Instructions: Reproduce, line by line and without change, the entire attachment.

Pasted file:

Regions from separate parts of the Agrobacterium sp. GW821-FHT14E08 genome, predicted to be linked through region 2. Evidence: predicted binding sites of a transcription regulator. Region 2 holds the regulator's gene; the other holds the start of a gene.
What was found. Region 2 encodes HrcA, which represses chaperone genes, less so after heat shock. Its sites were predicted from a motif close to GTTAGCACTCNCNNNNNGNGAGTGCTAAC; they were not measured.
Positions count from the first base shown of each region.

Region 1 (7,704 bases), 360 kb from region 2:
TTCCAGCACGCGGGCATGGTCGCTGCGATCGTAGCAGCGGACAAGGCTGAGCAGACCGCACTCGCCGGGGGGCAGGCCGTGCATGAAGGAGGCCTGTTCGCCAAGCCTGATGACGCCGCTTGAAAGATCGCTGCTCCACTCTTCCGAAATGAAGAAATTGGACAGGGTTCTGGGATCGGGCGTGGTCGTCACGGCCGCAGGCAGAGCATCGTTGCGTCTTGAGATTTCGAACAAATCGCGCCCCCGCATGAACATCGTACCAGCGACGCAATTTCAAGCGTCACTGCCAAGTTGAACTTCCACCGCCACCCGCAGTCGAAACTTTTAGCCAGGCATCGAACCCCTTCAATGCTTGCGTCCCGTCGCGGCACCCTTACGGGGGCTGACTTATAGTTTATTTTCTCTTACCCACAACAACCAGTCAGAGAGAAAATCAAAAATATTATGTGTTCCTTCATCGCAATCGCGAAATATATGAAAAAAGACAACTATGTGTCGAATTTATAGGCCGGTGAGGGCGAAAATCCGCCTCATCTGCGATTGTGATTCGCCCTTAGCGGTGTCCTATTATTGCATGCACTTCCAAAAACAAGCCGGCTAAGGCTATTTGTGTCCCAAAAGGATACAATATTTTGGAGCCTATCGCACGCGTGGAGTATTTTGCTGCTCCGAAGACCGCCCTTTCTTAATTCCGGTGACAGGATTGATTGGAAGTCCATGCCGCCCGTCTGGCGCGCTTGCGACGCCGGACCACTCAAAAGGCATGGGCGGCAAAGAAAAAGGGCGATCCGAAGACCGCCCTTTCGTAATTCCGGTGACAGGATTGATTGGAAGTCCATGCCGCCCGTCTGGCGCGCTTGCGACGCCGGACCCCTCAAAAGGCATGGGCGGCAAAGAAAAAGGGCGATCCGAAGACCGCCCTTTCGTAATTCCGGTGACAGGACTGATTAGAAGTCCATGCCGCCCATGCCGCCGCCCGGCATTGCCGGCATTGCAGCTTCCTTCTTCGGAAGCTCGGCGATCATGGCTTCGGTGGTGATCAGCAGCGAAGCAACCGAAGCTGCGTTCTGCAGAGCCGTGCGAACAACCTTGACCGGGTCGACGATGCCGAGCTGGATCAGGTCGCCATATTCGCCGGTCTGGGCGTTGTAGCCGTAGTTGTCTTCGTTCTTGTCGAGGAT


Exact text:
Regions from separate parts of the Agrobacterium sp. GW821-FHT14E08 genome, predicted to be linked through region 2. Evidence: predicted binding sites of a transcription regulator. Region 2 holds the regulator's gene; the other holds the start of a gene.
What was found. Region 2 encodes HrcA, which represses chaperone genes, less so after heat shock. Its sites were predicted from a motif close to GTTAGCACTCNCNNNNNGNGAGTGCTAAC; they were not measured.
Positions count from the first base shown of each region.

Region 1 (7,704 bases), 360 kb from region 2:
TTCCAGCACGCGGGCATGGTCGCTGCGATCGTAGCAGCGGACAAGGCTGAGCAGACCGCACTCGCCGGGGGGCAGGCCGTGCATGAAGGAGGCCTGTTCGCCAAGCCTGATGACGCCGCTTGAAAGATCGCTGCTCCACTCTTCCGAAATGAAGAAATTGGACAGGGTTCTGGGATCGGGCGTGGTCGTCACGGCCGCAGGCAGAGCATCGTTGCGTCTTGAGATTTCGAACAAATCGCGCCCCCGCATGAACATCGTACCAGCGACGCAATTTCAAGCGTCACTGCCAAGTTGAACTTCCACCGCCACCCGCAGTCGAAACTTTTAGCCAGGCATCGAACCCCTTCAATGCTTGCGTCCCGTCGCGGCACCCTTACGGGGGCTGACTTATAGTTTATTTTCTCTTACCCACAACAACCAGTCAGAGAGAAAATCAAAAATATTATGTGTTCCTTCATCGCAATCGCGAAATATATGAAAAAAGACAACTATGTGTCGAATTTATAGGCCGGTGAGGGCGAAAATCCGCCTCATCTGCGATTGTGATTCGCCCTTAGCGGTGTCCTATTATTGCATGCACTTCCAAAAACAAGCCGGCTAAGGCTATTTGTGTCCCAAAAGGATACAATATTTTGGAGCCTATCGCACGCGTGGAGTATTTTGCTGCTCCGAAGACCGCCCTTTCTTAATTCCGGTGACAGGATTGATTGGAAGTCCATGCCGCCCGTCTGGCGCGCTTGCGACGCCGGACCACTCAAAAGGCATGGGCGGCAAAGAAAAAGGGCGATCCGAAGACCGCCCTTTCGTAATTCCGGTGACAGGATTGATTGGAAGTCCATGCCGCCCGTCTGGCGCGCTTGCGACGCCGGACCCCTCAAAAGGCATGGGCGGCAAAGAAAAAGGGCGATCCGAAGACCGCCCTTTCGTAATTCCGGTGACAGGACTGATTAGAAGTCCATGCCGCCCATGCCGCCGCCCGGCATTGCCGGCATTGCAGCTTCCTTCTTCGGAAGCTCGGCGATCATGGCTTCGGTGGTGATCAGCAGCGAAGCAACCGAAGCTGCGTTCTGCAGAGCCGTGCGAACAACCTTGACCGGGTCGACGATGCCGAGCTGGATCAGGTCGCCATATTCGCCGGTCTGGGCGTTGTAGCCGTAGTTGTCTTCGTTCTTGTCGAGGAT